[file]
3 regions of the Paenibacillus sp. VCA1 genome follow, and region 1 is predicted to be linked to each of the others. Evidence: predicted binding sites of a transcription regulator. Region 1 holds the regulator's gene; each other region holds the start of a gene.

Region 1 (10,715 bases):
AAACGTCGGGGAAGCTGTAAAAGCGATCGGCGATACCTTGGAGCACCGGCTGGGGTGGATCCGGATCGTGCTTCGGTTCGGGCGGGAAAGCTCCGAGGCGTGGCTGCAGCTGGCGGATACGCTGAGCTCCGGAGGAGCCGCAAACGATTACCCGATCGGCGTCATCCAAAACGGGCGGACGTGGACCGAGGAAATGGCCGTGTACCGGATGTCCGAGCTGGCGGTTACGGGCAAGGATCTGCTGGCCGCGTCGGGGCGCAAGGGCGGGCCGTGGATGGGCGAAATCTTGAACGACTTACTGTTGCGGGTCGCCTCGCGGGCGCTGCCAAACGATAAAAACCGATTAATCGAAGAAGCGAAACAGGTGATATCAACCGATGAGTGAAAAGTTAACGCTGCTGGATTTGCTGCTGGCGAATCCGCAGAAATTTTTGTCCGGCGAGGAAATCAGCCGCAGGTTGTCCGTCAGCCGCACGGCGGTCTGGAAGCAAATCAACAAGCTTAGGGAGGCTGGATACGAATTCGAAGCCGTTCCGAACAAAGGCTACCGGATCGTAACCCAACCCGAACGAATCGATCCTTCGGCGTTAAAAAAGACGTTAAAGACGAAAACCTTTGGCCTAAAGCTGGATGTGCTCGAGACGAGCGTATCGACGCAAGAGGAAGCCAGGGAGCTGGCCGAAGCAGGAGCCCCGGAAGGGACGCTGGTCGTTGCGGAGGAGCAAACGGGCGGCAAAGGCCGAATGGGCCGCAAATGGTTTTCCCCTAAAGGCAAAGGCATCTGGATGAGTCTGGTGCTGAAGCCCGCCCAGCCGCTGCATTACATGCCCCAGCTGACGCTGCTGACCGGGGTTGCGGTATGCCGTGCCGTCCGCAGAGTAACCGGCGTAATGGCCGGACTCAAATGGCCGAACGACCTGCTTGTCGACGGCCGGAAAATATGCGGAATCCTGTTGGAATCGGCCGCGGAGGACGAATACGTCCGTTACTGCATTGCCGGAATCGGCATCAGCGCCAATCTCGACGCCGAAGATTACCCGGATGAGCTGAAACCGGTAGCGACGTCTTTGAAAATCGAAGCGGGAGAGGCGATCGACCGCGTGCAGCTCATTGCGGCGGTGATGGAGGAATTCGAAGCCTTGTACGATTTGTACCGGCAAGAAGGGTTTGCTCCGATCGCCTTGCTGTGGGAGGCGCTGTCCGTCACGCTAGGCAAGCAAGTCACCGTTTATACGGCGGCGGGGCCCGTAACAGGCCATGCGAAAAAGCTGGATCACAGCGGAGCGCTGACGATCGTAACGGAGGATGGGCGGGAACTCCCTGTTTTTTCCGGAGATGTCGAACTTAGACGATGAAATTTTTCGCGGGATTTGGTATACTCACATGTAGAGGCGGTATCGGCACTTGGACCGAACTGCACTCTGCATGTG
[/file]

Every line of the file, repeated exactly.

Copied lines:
3 regions of the Paenibacillus sp. VCA1 genome follow, and region 1 is predicted to be linked to each of the others. Evidence: predicted binding sites of a transcription regulator. Region 1 holds the regulator's gene; each other region holds the start of a gene.

Region 1 (10,715 bases):
AAACGTCGGGGAAGCTGTAAAAGCGATCGGCGATACCTTGGAGCACCGGCTGGGGTGGATCCGGATCGTGCTTCGGTTCGGGCGGGAAAGCTCCGAGGCGTGGCTGCAGCTGGCGGATACGCTGAGCTCCGGAGGAGCCGCAAACGATTACCCGATCGGCGTCATCCAAAACGGGCGGACGTGGACCGAGGAAATGGCCGTGTACCGGATGTCCGAGCTGGCGGTTACGGGCAAGGATCTGCTGGCCGCGTCGGGGCGCAAGGGCGGGCCGTGGATGGGCGAAATCTTGAACGACTTACTGTTGCGGGTCGCCTCGCGGGCGCTGCCAAACGATAAAAACCGATTAATCGAAGAAGCGAAACAGGTGATATCAACCGATGAGTGAAAAGTTAACGCTGCTGGATTTGCTGCTGGCGAATCCGCAGAAATTTTTGTCCGGCGAGGAAATCAGCCGCAGGTTGTCCGTCAGCCGCACGGCGGTCTGGAAGCAAATCAACAAGCTTAGGGAGGCTGGATACGAATTCGAAGCCGTTCCGAACAAAGGCTACCGGATCGTAACCCAACCCGAACGAATCGATCCTTCGGCGTTAAAAAAGACGTTAAAGACGAAAACCTTTGGCCTAAAGCTGGATGTGCTCGAGACGAGCGTATCGACGCAAGAGGAAGCCAGGGAGCTGGCCGAAGCAGGAGCCCCGGAAGGGACGCTGGTCGTTGCGGAGGAGCAAACGGGCGGCAAAGGCCGAATGGGCCGCAAATGGTTTTCCCCTAAAGGCAAAGGCATCTGGATGAGTCTGGTGCTGAAGCCCGCCCAGCCGCTGCATTACATGCCCCAGCTGACGCTGCTGACCGGGGTTGCGGTATGCCGTGCCGTCCGCAGAGTAACCGGCGTAATGGCCGGACTCAAATGGCCGAACGACCTGCTTGTCGACGGCCGGAAAATATGCGGAATCCTGTTGGAATCGGCCGCGGAGGACGAATACGTCCGTTACTGCATTGCCGGAATCGGCATCAGCGCCAATCTCGACGCCGAAGATTACCCGGATGAGCTGAAACCGGTAGCGACGTCTTTGAAAATCGAAGCGGGAGAGGCGATCGACCGCGTGCAGCTCATTGCGGCGGTGATGGAGGAATTCGAAGCCTTGTACGATTTGTACCGGCAAGAAGGGTTTGCTCCGATCGCCTTGCTGTGGGAGGCGCTGTCCGTCACGCTAGGCAAGCAAGTCACCGTTTATACGGCGGCGGGGCCCGTAACAGGCCATGCGAAAAAGCTGGATCACAGCGGAGCGCTGACGATCGTAACGGAGGATGGGCGGGAACTCCCTGTTTTTTCCGGAGATGTCGAACTTAGACGATGAAATTTTTCGCGGGATTTGGTATACTCACATGTAGAGGCGGTATCGGCACTTGGACCGAACTGCACTCTGCATGTG